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Wall Street’s Scorn for Elizabeth Warren Boils Over

November 4, 2019, 3:03 PM UTC

In a blistering, five-page missive published by CNBC on Thursday, former hedge fund manager and economic pontificator Leon Cooperman voiced the concerns of many people on Wall Street and in the finance industry, when he declared that Elizabeth Warren’s campaign was maligning self-made rich people in order to score cheap political points.

Cooperman, who is chairman and CEO of New York City-based Omega Advisors, derided Warren’s idea for a wealth tax—an idea “whose efficacy has widely been debunked,” Cooperman writes—but more broadly, he said the Massachusetts senator was overly focused on the problem of income inequality, when a more effective area for policymakers is to expand income opportunity instead. 

Though the letter seems to be written with the goal of fueling yet another round of cable news chatter, it also illustrates, in incredibly direct terms, the ongoing feud between Wall Street and Warren. And it comes at a moment in the campaign when Warren has just placed first in a new poll of likely Iowa caucus voters.

The dispute has deep roots.

Warren got her start on the national stage when, as a Harvard Law professor, she researched bankruptcy reform, ultimately advocating for reforms that banks and credit card companies opposed. When the financial crisis happened in 2007, she famously conceived of the Consumer Financial Protection Bureau to serve as a federal watchdog of lending and banking activities.

In the Senate, Warren called for big banks to be further regulated in part by restoring or updating the Glass-Steagall Act, a set of banking restrictions that were repealed in 1999 under President Bill Clinton and that led to more efficient flows of capital but also a dramatic, sometimes destabilizing financialization of the economy.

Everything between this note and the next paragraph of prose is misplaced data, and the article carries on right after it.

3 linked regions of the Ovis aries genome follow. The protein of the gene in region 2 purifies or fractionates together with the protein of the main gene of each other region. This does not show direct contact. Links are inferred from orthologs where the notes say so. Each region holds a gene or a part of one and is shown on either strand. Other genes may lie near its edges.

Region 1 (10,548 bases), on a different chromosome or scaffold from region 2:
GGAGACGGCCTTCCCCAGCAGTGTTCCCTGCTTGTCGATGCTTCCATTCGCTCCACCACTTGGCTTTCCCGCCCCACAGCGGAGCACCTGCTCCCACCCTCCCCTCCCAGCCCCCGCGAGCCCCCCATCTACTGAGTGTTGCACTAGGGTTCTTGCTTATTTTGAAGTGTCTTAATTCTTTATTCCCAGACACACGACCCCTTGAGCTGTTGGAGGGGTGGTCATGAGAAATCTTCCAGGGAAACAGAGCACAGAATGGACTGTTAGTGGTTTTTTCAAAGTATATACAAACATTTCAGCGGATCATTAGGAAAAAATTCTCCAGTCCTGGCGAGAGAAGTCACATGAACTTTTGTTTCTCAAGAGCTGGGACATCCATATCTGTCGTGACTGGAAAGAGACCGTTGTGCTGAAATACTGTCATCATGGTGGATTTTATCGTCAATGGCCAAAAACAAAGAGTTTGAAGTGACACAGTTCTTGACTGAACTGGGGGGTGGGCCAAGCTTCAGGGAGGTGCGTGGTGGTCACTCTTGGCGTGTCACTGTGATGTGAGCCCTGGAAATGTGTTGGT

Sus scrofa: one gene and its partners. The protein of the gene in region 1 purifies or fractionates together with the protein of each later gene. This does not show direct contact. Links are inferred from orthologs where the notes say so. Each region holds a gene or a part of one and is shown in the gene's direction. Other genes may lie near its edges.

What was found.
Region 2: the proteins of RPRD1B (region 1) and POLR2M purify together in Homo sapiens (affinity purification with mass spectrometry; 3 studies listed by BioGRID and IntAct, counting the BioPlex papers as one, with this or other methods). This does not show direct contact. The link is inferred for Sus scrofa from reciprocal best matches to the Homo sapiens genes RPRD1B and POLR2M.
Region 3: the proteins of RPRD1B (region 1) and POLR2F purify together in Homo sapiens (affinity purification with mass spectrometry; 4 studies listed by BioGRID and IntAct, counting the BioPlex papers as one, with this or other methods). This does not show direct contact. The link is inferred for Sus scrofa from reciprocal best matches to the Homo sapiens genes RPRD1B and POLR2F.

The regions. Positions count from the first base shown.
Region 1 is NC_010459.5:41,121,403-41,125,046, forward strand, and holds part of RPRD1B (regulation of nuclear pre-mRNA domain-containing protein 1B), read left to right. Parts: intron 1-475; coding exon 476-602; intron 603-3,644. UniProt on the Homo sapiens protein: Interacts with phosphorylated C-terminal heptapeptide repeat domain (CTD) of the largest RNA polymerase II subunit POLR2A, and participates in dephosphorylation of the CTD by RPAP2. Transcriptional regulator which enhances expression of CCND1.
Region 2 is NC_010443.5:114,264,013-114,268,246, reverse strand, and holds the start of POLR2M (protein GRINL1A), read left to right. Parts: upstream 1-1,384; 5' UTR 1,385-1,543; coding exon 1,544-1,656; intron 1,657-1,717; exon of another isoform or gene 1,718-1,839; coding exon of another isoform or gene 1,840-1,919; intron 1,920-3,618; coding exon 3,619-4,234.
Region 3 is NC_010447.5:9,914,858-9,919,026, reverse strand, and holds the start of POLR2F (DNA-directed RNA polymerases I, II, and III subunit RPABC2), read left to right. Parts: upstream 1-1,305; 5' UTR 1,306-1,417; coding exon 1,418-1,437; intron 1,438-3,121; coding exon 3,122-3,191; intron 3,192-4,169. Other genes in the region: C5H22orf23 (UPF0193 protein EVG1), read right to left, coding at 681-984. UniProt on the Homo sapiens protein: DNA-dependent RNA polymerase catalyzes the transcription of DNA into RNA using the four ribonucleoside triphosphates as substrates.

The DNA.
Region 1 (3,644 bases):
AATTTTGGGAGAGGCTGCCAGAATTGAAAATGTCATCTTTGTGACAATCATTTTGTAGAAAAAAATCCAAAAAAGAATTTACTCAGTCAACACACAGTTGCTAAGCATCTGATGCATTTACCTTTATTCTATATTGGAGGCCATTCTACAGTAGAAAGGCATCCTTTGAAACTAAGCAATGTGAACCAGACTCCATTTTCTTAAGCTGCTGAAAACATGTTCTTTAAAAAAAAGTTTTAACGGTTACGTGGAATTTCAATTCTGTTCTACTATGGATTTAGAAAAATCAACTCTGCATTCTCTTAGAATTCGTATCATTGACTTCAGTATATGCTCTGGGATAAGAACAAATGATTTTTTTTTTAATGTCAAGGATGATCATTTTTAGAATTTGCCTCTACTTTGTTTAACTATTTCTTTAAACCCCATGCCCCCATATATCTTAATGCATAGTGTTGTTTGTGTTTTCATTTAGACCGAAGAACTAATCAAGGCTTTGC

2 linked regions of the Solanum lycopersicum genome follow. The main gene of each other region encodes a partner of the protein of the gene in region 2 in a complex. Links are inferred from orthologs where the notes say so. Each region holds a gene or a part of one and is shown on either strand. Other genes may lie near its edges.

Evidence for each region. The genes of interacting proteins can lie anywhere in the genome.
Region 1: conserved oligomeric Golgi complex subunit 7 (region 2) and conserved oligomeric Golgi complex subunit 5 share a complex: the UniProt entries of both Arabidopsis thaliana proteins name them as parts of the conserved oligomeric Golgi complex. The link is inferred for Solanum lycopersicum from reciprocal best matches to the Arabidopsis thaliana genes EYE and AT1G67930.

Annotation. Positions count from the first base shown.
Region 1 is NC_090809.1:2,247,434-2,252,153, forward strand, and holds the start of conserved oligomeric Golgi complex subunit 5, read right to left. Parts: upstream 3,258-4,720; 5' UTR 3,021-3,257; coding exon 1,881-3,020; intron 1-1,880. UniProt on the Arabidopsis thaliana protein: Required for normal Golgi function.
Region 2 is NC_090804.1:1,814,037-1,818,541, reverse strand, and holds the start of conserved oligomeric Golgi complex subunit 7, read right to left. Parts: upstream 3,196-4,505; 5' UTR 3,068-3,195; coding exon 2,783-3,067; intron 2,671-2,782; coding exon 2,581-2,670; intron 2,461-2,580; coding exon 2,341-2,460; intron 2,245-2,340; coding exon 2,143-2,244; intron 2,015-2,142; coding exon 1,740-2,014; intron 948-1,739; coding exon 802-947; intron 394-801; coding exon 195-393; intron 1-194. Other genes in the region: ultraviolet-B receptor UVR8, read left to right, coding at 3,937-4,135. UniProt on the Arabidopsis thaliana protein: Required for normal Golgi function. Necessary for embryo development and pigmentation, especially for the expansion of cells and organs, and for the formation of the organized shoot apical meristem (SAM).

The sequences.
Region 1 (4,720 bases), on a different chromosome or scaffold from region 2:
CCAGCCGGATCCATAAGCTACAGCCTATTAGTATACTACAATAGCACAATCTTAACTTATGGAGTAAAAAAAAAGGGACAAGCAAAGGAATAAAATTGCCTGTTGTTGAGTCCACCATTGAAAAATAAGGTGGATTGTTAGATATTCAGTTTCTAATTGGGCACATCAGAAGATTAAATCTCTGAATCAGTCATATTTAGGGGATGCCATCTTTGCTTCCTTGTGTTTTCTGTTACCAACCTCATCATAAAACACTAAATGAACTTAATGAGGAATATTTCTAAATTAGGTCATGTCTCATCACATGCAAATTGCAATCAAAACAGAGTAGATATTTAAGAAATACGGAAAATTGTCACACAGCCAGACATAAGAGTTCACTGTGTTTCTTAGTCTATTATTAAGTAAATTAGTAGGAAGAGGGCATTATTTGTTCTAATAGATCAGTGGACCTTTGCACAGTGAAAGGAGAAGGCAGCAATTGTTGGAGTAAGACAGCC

More recently, Warren has threatened Corporate America by taking on Big Tech, describing companies like Amazon, Facebook, and Google as monopolies and vowing to pursue their breakup. She has tweaked them on the role social media plays in elections, as well.

In a pointed Facebook ad that has since gone viral, Warren falsely claimed that Facebook and its CEO Mark Zuckerberg were supporting President Donald Trump. The point, of course, was to vividly critique Facebook’s policy of allowing candidates to run false and misleading political ads.

In September, when CNBC host Jim Cramer said Wall Street executives were freaking out over the prospect of a Warren presidency, Warren tweeted, “I’m Elizabeth Warren and I approved this message.”

This latest war of words began with a comment Cooperman made in an interview with Politico, in which he said of Warren’s populist rhetoric: “This is the fucking American Dream she is shitting on.”

In reply, Warren wrote that the billionaire owed his success to “the opportunities this country gave you” and therefore he ought to be fine with repaying society by way of higher taxes.

For Cooperman, Warren’s rebuke was too much.

“You proceeded to admonish me (as if a parent chiding an ungrateful child),” he replied testily. (You can read the full letter here.)